Now, despite all these ties, California and Chevron have grown apart. For all your slick publicity about your alternative energy investments, you’re fundamentally a global oil and natural gas company, and California’s political leadership is committed to moving the world away from carbon. I sometimes wonder if you still love us.
On a recent trip to Texas, it didn’t escape my notice that you’ve been messing around with Houston, relocating hundreds of jobs there and becoming the title sponsor of the Houston Marathon.
So let me say this now, since I doubt anyone else in California will: Don’t betray my love.
Please don’t go. I know we don’t make it easy on you, but you and California are still better together.
It is precisely because you and California are so different now that we remain useful to each other.
And you seem to understand that. Your CEO John S. Watson–while acknowledging “no energy-intensive business would choose to locate” in California today–did tell Forbes: “There are some pluses in being here. It gives you a window on what a non-oil community thinks about our industry. That helps prepare us for what we see around the world.”
And this dynamic cuts both ways. (Although I’ll get killed for saying this,) the armies of lobbyists and consultants you employ in Sacramento and during California elections are a very healthy check on our tendency to adopt restrictions on energy production. You won’t be able to derail our environmental movement and its rush to export carbon-based jobs out of California, but you do slow us down. Your role is essential because California still runs on oil, and will for quite some time.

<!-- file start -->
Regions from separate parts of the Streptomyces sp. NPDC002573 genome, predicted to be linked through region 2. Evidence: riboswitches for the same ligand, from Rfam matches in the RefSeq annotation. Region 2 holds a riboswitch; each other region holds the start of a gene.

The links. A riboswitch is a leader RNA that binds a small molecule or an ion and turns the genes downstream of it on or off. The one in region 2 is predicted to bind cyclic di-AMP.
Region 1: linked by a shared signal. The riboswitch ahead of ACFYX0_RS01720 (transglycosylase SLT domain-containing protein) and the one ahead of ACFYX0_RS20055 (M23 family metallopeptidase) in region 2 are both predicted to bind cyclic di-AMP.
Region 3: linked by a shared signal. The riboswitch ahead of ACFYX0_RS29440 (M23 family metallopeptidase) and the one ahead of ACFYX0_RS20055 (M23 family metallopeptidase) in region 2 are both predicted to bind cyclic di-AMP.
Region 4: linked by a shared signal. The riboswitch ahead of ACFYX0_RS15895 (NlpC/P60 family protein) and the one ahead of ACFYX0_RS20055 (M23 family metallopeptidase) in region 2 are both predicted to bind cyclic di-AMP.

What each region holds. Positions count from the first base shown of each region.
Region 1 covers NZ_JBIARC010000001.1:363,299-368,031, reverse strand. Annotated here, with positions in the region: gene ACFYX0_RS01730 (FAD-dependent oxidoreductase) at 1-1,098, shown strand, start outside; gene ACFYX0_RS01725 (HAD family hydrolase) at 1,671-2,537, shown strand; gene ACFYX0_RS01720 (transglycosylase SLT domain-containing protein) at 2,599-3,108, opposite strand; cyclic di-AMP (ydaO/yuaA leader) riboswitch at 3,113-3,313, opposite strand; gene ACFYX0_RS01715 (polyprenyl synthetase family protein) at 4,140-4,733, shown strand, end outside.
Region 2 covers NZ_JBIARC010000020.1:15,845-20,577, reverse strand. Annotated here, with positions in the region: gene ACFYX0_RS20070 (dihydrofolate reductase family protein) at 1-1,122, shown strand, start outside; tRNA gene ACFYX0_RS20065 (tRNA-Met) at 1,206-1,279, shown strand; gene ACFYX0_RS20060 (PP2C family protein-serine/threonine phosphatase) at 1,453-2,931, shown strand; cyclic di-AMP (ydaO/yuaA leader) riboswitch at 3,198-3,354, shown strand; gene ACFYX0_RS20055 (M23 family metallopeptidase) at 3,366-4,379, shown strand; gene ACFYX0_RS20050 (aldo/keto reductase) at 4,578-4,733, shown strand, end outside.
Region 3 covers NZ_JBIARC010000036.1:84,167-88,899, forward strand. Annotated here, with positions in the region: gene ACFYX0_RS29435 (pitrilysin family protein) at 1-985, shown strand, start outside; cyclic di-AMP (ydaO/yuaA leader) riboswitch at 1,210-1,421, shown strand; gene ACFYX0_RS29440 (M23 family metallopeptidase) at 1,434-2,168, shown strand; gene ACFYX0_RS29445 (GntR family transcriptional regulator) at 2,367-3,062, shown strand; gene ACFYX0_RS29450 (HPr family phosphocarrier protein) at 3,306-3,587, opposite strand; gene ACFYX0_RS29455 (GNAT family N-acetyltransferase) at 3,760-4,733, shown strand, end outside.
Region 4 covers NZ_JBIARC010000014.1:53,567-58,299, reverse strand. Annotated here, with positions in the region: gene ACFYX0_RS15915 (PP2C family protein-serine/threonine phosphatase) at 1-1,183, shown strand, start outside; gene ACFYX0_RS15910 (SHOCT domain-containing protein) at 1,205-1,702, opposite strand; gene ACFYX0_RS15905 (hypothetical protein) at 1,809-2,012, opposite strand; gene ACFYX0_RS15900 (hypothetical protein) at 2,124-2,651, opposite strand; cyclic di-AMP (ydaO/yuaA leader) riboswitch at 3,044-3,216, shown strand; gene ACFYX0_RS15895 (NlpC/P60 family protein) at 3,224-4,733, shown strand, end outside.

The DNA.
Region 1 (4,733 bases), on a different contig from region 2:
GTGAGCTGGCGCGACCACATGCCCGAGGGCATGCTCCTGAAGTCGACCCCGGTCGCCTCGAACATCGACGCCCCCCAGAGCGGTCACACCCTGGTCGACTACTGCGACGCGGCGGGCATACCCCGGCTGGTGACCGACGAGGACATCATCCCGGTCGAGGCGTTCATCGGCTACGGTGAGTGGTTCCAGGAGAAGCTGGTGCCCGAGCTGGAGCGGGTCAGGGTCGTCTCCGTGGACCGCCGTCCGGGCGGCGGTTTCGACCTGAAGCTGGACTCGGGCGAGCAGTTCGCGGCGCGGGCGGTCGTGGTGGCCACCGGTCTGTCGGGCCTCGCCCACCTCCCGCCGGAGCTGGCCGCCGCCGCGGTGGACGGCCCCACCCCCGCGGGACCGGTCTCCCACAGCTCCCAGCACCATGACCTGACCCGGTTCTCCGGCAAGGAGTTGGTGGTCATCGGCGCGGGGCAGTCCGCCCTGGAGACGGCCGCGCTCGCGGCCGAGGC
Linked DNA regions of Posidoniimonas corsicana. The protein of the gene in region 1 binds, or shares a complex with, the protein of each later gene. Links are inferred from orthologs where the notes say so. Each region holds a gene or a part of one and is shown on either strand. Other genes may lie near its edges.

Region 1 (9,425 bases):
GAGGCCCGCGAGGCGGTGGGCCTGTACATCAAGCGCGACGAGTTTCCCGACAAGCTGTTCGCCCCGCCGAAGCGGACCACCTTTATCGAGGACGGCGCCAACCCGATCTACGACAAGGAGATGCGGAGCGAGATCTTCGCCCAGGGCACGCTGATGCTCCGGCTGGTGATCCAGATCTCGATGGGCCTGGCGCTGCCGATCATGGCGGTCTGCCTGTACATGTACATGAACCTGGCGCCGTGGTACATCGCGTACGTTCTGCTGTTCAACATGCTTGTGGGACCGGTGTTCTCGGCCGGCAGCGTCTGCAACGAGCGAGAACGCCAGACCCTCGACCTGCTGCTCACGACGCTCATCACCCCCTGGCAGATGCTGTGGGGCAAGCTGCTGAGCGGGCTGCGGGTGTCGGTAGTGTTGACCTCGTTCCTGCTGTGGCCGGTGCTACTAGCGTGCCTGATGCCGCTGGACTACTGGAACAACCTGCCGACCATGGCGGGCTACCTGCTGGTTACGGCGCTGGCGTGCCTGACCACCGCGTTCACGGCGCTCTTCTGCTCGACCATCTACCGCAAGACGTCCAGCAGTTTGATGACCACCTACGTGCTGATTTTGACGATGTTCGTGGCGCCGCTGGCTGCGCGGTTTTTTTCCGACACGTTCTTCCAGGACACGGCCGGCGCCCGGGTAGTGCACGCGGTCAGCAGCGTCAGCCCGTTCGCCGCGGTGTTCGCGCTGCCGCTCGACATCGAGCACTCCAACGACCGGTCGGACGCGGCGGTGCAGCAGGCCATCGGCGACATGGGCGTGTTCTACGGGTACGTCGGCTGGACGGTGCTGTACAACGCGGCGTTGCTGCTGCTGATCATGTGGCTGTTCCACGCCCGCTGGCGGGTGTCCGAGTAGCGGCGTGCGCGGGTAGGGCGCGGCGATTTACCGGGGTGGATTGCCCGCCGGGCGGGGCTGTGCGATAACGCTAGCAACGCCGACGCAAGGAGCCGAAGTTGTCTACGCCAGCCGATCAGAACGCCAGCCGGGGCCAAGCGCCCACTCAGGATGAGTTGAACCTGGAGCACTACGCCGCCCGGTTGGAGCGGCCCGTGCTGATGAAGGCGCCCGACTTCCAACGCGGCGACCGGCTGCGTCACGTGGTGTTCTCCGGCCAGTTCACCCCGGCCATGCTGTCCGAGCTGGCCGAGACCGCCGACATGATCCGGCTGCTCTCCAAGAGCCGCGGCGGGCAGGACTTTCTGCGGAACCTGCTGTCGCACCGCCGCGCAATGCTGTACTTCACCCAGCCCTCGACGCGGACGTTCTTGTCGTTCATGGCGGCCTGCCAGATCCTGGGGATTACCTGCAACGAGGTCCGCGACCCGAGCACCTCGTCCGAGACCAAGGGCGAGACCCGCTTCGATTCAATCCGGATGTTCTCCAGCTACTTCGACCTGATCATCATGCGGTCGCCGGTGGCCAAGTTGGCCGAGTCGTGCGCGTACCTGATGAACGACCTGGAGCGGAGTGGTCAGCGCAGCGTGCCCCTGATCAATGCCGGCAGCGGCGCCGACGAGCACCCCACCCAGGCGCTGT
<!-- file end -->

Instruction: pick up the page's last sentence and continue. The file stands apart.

While our environmentalists will never admit it, your wholesale departure from the state would be bad for the environment. The void you would leave would be filled by smaller companies that aren’t as responsible as you, don’t have the resources you have to mitigate your impacts, and don’t have your history with California.
I do have one request of you, beyond acknowledging my love. (Even for this love letter, none of your current employees would agree to be interviewed.) I wish you would give yourself a human face, preferably of a powerful Chevron executive who is a Californian and can become a constant, recognizable presence in the state’s debates over energy.
Yes, you run ads with California-based employees, but because it’s always somebody different doing something different, it’s hard to get a fix on who and what you are. You’re not unlike California itself in offering so many faces that you’re faceless.
This state needs an oilman with whom we can talk and argue, and who can point out our folly. Sure, activists will continue to protest you, but many Californians would appreciate sharing in your knowledge and perspective.
You may be a big ruthless oil company, but we shouldn’t forget that you’re our big ruthless oil company.
(Joe Mathews is Connecting California Columnist and Editor, Zócalo Public Square, Fellow at the Center for Social Cohesion at Arizona State University and co-author of California Crackup: How Reform Broke the Golden State and How We Can Fix It [UC Press, 2010]. This column was posted first at ZocaloPublicSquare.org … connecting people and ideas.)
Vol 12 Issue 86
Pub: Oct 24, 2014